Tuesday, 26 April 2011

The Two-way Mirror Project

The initial test shoot with the two-way mirror rewarded me with little, but taught me a great deal. The most significant lesson learnt was that it's all about the light, of course!

A two-way mirror is essentially a normal piece of see-through glass or acrylic, but with a sort of 'semi-coating' of reflective foil (a normal mirror has a full, light-impenetrable coating), which means that it has the ability to allow light to pass through, as well as reflect it. The function of a two-way mirror is dependant on the ambient light on either side of it. The side intended to behave as a mirror needs a lot of ambient light, so that it bounces back an image, and the see-through side needs to be dark, so that the image will pass through. Another explanation is provided by the very helpful people at mirrorworld.co.uk (where I purchased mine from):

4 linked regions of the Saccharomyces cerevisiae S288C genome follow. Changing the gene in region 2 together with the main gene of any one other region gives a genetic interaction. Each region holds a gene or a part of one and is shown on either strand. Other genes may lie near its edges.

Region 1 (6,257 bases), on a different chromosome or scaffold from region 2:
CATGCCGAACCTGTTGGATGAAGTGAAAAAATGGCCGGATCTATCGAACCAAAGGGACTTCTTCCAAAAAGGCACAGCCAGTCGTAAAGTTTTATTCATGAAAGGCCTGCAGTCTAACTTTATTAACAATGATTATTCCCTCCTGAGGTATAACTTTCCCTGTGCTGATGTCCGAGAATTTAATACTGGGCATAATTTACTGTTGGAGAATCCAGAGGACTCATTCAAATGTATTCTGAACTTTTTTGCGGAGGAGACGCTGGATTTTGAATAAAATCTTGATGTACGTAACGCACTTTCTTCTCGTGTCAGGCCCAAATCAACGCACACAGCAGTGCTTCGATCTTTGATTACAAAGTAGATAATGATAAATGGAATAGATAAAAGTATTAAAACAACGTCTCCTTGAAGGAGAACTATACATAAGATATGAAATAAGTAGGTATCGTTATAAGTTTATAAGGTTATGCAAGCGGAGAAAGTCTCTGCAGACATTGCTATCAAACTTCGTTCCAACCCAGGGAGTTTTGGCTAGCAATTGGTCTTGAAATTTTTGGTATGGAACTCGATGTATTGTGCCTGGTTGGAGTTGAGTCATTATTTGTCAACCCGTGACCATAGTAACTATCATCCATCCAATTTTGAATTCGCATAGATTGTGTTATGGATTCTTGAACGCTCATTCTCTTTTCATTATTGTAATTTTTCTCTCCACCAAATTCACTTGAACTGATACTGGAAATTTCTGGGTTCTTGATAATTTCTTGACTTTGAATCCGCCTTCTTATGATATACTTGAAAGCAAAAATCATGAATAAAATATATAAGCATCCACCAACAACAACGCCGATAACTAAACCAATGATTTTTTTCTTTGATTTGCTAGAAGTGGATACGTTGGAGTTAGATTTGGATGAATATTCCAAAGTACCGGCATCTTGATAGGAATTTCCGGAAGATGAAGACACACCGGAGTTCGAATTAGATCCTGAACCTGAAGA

In reality this means that the two sides must be isolated from one another and the difference in light needs to be dramatic. In fact, if I wish to produce pictures which will appear as straight portraits, then the 'window side' needs to completely dark so that the camera doesn't see itself in a partial reflection.
My solution to this - bin bags. And clothes pegs.

This way the camera sits in a completely unlit environment, and as far as it is concerned the mirror is effectively a window. Meanwhile the subject (me) is well illuminated by the studio lights, and experiences only a mirror. And what does this particular subject do when he encounters a mirror...

1 comment:

  1. Say Ahhhh!

    Fascinating project.
    Can't wait to see the exhibition.